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Perry Isn't Giving National Guard Troops Arresting Power, and That's for the Best

Photo by Bryan Williams

As we continue to follow Gov. Rick Perry's quest to stay viable as GOP 2016 White House contender, we have to wonder how he has actually convinced himself that putting a whole bunch of armed people on the border is in any way a good idea.

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Perry Sends 1,000 Troops to Border, But Not Because of Flood of Children, Apparently

Photo by Gage Skidmore
Rick Perry and many of his GOP brethren support the idea of beefed up security along the Texas-Mexico border. Because the Obama administration has failed to act, Perry says, he must do it himself. On Monday, he ordered 1,000 National Guard troops to deploy along the border in something he is calling "Operation Strong Safety," a slogan his predecessor in the governor's mansion no doubt would have loved. What exactly is strong safety anyway?

While those who have been clamoring for a greater response to cross-border incursions by criminals, cartels and plain old immigrants are applauding Perry's response -- nevermind his sticking it to Obama approach -- most experts wonder if it will do much good given the vast size of the Texas border, and whether or not resources like the National Guard should be used to further what many believe is simply a political agenda.

But, the more interesting question is one of timing.

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Texas Nationalists to Stage Border Protests Saturday, Just Not on the Border

Categories: Immigration

Yee haw.
The Texas Nationalist Movement is calling for a National Day of Action Saturday, July 19 and demanding the government take action on the looming border crisis. The group will be demonstrating throughout Texas as part of their protests against what they call an "invasion," something they believe is being encouraged by the Obama administration.

According to a press release, the group is "a grassroots organization seeking Texas independence from the United States." Yes, because secession will solve ALL our border problems. The protests, while aimed squarely at our southern border, won't actually take place on the border. The closest announced protest location is in Hondo, which is just west of San Antonio and about 140 miles from Laredo.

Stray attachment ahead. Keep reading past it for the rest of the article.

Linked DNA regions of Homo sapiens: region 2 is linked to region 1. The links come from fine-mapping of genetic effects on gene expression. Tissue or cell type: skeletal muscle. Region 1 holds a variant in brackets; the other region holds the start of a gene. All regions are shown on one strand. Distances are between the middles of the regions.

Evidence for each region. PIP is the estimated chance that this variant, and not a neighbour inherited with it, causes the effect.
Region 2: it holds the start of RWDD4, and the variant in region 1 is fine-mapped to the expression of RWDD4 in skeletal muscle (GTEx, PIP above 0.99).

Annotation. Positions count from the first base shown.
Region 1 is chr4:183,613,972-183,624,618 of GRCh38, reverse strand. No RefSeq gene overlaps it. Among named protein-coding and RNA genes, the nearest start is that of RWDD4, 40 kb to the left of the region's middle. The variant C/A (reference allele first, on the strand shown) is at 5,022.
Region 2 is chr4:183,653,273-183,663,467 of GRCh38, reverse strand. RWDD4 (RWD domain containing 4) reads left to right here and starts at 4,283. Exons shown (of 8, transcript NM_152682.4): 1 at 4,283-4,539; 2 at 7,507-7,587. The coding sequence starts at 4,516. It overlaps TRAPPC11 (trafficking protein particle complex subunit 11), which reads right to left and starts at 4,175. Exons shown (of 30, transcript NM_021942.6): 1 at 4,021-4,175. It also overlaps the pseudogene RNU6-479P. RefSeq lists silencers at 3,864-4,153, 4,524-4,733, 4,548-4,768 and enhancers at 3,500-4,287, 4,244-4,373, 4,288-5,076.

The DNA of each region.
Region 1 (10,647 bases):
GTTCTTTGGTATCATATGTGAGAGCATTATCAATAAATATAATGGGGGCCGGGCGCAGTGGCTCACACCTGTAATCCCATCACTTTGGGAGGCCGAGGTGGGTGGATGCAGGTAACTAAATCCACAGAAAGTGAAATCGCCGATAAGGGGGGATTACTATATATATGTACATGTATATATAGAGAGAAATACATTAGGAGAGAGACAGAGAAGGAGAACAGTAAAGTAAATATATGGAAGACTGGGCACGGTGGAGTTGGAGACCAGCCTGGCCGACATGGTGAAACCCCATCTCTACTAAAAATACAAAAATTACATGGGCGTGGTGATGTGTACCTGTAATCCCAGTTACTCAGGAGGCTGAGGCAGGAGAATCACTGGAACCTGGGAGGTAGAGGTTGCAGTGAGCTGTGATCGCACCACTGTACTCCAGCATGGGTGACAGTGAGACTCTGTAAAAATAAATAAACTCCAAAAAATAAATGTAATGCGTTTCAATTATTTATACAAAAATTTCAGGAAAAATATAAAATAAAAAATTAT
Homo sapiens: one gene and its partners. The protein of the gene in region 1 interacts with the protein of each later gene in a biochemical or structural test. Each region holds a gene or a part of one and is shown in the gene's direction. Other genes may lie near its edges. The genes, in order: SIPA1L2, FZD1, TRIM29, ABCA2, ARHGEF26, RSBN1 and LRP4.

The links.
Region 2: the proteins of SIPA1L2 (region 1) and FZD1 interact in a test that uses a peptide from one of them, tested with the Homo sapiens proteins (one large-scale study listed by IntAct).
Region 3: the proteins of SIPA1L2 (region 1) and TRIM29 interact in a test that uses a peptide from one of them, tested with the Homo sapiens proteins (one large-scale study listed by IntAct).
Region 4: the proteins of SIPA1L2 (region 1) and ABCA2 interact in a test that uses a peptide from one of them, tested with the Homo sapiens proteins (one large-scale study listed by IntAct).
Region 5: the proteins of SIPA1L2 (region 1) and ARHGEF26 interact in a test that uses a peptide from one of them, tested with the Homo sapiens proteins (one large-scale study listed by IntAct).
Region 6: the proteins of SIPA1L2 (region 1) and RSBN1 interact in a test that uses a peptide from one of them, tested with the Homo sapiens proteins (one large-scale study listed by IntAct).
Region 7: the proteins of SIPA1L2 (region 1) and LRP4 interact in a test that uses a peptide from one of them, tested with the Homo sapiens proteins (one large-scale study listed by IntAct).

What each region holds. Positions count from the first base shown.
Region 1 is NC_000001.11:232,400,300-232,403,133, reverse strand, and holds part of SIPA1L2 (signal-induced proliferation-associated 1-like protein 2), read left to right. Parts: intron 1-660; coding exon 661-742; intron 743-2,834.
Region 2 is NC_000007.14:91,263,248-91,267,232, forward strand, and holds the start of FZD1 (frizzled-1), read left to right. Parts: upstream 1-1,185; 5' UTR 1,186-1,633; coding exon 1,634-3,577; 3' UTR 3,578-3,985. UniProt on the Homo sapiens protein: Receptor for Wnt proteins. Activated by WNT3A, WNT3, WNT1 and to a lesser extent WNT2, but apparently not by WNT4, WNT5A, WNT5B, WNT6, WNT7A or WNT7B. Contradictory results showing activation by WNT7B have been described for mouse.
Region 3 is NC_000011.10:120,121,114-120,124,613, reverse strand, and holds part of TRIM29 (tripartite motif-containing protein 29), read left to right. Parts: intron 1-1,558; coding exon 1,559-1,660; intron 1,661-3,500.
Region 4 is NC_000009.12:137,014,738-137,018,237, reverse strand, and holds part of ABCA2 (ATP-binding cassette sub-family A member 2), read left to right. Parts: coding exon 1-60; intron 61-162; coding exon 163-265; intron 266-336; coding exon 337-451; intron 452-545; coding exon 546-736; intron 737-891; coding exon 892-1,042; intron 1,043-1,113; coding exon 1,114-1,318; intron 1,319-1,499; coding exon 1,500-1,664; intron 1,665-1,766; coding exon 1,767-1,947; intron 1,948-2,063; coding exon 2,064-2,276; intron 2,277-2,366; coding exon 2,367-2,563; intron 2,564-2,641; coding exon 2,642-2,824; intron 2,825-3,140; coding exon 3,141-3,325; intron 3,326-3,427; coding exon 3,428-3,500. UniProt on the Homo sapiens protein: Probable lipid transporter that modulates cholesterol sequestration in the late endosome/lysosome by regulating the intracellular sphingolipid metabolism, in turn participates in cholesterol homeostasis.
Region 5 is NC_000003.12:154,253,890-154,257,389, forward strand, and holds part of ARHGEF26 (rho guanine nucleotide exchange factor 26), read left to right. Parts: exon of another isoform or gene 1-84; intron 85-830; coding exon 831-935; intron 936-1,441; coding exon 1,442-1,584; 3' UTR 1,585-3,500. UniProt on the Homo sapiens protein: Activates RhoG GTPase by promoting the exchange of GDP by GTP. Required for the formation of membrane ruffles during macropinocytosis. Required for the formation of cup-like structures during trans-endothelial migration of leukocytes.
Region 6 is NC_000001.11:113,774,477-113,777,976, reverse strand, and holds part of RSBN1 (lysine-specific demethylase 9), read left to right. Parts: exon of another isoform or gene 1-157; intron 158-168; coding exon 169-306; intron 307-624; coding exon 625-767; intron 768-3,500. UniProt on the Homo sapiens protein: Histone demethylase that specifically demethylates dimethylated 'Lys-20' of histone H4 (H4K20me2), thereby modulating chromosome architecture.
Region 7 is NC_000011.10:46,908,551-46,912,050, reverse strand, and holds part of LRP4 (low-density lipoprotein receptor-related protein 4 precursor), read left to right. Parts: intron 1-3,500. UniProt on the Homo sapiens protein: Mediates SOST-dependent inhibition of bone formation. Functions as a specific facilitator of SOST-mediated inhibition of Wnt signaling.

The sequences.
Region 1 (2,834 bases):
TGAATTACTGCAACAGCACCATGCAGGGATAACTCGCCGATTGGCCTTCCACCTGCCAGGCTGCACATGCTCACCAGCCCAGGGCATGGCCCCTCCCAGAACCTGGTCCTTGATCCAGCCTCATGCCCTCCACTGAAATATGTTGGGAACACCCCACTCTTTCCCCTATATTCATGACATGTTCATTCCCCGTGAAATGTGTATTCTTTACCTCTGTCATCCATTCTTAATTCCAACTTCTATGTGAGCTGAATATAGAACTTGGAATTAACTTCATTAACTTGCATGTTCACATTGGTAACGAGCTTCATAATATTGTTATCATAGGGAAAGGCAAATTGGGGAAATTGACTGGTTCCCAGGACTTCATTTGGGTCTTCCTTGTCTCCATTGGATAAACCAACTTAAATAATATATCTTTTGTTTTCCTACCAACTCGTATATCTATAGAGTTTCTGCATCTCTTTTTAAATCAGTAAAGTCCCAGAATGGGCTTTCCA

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Group Says League City Undocumented Kids Resolution Also Anti-Muslim

Tell us.
According to the Council on American-Islamic Relations, the recently adopted League City resolution banning undocumented immigrants from using city services also contains language suggesting closing the borders to Mexico is about more than keeping out impoverished children.

In an op-ed piece in the Galveston Daily News, the group's Houston communications coordinator Ruth Nasrullah, points out additional language in the resolution singling out possible Islamic terrorism as an additional reason for the resolution.

The resolution contains a clause which states that "members of dangerous transnational criminal organizations and radical Islamic terror groups continue to exploit the situation to infiltrate the United States for the purpose of establishing criminal activity, terror cells, and training operations within our homeland."

Specifically identifying "radical Islamic terror groups" gives the false and unfair impression that Muslims constitute a particular threat.

The full text of Nasrullah's piece can be found on the group's Facebook page.

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League City Says No to Undocumented Kids

Categories: Immigration

Photo by 807th Medical Command
A Salvadorian child gets treated during a 2010 stop by a California medical combat troop. Many of the children flooding into southwest Texas are from Central America.
Real classy of League City council to adopt a resolution this week basically telling the federal government to not even think about sending any unaccompanied minors to be housed or processed there. Other places like Dallas have pitched in and agreed to take in several hundred kids, and even Houston, which is open to the idea in addition to organizations here already doing work in sheltering and transporting these youth.

Some of these minors we hear can be as young as 4 years old.

League City just doesn't want those disease carrying critters being brought to their town, or so we think that's some of the backroom talk that must have gone on to get this resolution on the table. According to reports it's a concern about health, city officials said, even though most of these kids are evaluated for infections during and before the whole sheltering process, and yes, a few have had the H1N1 virus. It's not in epic proportions, though. Well, not yet, anyway.